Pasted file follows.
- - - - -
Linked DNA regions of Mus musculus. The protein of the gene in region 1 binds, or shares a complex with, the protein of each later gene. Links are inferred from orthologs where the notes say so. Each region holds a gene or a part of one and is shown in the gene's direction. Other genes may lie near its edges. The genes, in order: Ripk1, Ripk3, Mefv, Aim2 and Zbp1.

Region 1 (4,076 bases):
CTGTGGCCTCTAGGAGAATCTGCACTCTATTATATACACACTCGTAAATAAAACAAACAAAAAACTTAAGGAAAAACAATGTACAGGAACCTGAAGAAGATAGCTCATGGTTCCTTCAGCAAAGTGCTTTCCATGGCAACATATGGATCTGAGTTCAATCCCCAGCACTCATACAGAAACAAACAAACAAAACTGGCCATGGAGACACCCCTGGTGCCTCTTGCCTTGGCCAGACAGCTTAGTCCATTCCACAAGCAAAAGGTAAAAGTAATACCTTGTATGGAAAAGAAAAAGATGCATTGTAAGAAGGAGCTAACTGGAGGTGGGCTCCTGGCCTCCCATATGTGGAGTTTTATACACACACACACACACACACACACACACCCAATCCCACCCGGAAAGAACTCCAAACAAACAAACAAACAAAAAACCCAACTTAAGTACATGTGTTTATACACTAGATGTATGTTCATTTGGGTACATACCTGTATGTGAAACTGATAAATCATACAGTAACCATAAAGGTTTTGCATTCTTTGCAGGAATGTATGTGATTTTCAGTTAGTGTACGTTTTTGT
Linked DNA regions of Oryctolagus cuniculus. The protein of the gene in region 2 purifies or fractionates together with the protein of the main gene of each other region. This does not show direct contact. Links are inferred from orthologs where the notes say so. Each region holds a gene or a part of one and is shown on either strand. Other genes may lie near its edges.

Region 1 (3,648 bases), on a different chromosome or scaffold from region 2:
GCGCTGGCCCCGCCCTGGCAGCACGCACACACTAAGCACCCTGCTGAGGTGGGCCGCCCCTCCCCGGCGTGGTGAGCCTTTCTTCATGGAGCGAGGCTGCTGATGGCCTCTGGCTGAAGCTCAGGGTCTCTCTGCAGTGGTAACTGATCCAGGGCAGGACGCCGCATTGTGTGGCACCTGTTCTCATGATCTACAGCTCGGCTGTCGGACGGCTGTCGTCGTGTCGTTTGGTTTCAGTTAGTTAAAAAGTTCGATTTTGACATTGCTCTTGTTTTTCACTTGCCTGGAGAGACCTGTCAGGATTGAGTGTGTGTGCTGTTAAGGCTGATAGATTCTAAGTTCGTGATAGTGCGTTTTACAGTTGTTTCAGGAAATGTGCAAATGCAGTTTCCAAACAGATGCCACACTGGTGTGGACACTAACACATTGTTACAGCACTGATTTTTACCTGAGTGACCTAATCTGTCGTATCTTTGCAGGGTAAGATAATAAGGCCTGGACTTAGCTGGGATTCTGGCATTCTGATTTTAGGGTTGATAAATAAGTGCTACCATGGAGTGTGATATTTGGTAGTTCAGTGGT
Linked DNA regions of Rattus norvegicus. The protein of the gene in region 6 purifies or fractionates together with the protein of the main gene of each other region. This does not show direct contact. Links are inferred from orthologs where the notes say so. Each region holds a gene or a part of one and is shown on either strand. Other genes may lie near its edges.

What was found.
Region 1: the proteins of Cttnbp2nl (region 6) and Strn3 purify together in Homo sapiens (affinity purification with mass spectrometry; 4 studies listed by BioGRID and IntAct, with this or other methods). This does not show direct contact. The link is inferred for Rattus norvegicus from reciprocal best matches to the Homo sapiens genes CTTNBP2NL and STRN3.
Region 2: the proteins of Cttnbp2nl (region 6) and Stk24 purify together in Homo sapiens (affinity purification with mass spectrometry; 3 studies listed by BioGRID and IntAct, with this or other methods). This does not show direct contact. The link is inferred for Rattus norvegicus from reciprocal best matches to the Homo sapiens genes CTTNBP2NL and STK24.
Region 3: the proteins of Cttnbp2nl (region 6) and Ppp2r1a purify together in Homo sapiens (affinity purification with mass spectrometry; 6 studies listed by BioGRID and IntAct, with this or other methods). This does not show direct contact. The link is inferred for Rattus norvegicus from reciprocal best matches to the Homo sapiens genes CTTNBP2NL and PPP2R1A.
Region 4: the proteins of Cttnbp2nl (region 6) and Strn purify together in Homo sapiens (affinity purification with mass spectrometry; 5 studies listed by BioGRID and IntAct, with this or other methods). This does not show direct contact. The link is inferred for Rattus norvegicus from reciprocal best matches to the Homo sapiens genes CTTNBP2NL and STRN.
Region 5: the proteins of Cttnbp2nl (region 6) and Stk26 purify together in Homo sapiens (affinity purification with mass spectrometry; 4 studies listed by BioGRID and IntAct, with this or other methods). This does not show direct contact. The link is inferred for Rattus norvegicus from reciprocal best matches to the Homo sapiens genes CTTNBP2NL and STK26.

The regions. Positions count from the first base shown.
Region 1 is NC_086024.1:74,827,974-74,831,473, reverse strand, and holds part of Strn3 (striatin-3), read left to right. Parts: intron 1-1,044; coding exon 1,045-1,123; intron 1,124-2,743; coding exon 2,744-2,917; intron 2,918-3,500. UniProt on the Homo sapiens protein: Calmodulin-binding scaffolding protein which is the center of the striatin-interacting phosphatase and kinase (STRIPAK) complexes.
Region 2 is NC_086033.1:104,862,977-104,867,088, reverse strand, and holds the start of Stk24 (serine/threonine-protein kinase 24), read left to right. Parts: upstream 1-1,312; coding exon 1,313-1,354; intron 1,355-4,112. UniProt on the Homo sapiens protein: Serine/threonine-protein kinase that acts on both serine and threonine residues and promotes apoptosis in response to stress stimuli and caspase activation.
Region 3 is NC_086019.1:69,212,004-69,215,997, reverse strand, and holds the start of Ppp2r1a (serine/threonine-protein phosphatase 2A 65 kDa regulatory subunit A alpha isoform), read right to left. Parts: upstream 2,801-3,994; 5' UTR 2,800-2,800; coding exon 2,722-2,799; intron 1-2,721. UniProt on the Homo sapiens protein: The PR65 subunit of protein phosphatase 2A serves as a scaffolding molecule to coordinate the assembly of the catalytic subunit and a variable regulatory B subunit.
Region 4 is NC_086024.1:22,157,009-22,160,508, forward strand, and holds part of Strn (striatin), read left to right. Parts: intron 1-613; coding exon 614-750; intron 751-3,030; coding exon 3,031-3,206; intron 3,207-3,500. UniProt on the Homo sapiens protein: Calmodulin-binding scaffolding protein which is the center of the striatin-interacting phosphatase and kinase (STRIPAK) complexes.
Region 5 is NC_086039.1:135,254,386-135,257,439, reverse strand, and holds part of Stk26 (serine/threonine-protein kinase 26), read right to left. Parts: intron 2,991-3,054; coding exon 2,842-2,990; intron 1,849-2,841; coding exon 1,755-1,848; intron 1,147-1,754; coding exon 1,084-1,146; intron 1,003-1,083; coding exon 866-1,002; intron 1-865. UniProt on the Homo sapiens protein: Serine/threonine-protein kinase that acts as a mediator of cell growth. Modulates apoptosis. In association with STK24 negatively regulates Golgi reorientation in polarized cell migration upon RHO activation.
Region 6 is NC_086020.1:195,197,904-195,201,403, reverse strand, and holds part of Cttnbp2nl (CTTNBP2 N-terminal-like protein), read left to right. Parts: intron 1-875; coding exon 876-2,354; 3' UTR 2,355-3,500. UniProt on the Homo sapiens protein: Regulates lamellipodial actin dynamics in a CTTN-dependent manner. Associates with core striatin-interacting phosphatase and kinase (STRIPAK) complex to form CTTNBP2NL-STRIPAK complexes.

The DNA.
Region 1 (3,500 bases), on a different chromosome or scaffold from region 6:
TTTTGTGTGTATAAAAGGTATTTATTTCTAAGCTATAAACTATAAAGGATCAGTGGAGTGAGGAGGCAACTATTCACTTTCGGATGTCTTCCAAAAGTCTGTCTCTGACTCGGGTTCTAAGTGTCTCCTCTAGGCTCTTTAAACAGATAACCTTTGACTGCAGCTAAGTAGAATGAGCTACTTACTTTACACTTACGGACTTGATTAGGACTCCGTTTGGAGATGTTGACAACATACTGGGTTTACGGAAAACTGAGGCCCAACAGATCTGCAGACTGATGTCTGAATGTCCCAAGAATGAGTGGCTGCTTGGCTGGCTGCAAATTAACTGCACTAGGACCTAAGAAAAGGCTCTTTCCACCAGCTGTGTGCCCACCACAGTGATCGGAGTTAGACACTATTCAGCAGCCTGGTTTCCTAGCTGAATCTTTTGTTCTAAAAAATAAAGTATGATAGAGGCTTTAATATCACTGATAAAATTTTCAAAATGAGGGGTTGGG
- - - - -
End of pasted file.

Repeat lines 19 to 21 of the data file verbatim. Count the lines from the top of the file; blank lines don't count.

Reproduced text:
Region 5 is NC_086039.1:135,254,386-135,257,439, reverse strand, and holds part of Stk26 (serine/threonine-protein kinase 26), read right to left. Parts: intron 2,991-3,054; coding exon 2,842-2,990; intron 1,849-2,841; coding exon 1,755-1,848; intron 1,147-1,754; coding exon 1,084-1,146; intron 1,003-1,083; coding exon 866-1,002; intron 1-865. UniProt on the Homo sapiens protein: Serine/threonine-protein kinase that acts as a mediator of cell growth. Modulates apoptosis. In association with STK24 negatively regulates Golgi reorientation in polarized cell migration upon RHO activation.
Region 6 is NC_086020.1:195,197,904-195,201,403, reverse strand, and holds part of Cttnbp2nl (CTTNBP2 N-terminal-like protein), read left to right. Parts: intron 1-875; coding exon 876-2,354; 3' UTR 2,355-3,500. UniProt on the Homo sapiens protein: Regulates lamellipodial actin dynamics in a CTTN-dependent manner. Associates with core striatin-interacting phosphatase and kinase (STRIPAK) complex to form CTTNBP2NL-STRIPAK complexes.

The DNA.